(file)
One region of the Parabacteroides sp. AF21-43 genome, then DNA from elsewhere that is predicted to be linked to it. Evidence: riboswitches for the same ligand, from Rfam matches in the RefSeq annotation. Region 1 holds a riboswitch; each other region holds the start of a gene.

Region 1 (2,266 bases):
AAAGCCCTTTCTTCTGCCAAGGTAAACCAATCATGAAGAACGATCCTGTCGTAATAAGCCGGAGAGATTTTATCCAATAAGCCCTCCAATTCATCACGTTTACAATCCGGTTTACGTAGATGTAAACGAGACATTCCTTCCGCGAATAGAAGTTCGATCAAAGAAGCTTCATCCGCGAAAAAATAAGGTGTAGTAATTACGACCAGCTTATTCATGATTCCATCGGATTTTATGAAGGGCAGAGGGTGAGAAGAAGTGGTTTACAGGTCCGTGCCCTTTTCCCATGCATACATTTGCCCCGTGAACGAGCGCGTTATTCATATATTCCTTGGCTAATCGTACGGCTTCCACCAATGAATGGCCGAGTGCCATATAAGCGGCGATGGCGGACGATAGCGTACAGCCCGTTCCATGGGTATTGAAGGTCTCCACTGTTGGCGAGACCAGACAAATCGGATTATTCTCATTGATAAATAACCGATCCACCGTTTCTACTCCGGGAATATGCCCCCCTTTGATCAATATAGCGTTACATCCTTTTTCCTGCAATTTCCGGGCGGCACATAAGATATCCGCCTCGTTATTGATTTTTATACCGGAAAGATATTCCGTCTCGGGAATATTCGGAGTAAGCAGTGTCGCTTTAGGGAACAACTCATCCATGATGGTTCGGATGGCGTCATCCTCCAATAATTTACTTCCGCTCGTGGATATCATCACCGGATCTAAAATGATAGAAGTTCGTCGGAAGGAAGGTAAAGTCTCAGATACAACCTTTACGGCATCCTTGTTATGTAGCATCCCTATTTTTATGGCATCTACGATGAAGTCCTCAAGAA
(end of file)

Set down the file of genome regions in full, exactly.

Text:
One region of the Parabacteroides sp. AF21-43 genome, then DNA from elsewhere that is predicted to be linked to it. Evidence: riboswitches for the same ligand, from Rfam matches in the RefSeq annotation. Region 1 holds a riboswitch; each other region holds the start of a gene.

Region 1 (2,266 bases):
AAAGCCCTTTCTTCTGCCAAGGTAAACCAATCATGAAGAACGATCCTGTCGTAATAAGCCGGAGAGATTTTATCCAATAAGCCCTCCAATTCATCACGTTTACAATCCGGTTTACGTAGATGTAAACGAGACATTCCTTCCGCGAATAGAAGTTCGATCAAAGAAGCTTCATCCGCGAAAAAATAAGGTGTAGTAATTACGACCAGCTTATTCATGATTCCATCGGATTTTATGAAGGGCAGAGGGTGAGAAGAAGTGGTTTACAGGTCCGTGCCCTTTTCCCATGCATACATTTGCCCCGTGAACGAGCGCGTTATTCATATATTCCTTGGCTAATCGTACGGCTTCCACCAATGAATGGCCGAGTGCCATATAAGCGGCGATGGCGGACGATAGCGTACAGCCCGTTCCATGGGTATTGAAGGTCTCCACTGTTGGCGAGACCAGACAAATCGGATTATTCTCATTGATAAATAACCGATCCACCGTTTCTACTCCGGGAATATGCCCCCCTTTGATCAATATAGCGTTACATCCTTTTTCCTGCAATTTCCGGGCGGCACATAAGATATCCGCCTCGTTATTGATTTTTATACCGGAAAGATATTCCGTCTCGGGAATATTCGGAGTAAGCAGTGTCGCTTTAGGGAACAACTCATCCATGATGGTTCGGATGGCGTCATCCTCCAATAATTTACTTCCGCTCGTGGATATCATCACCGGATCTAAAATGATAGAAGTTCGTCGGAAGGAAGGTAAAGTCTCAGATACAACCTTTACGGCATCCTTGTTATGTAGCATCCCTATTTTTATGGCATCTACGATGAAGTCCTCAAGAA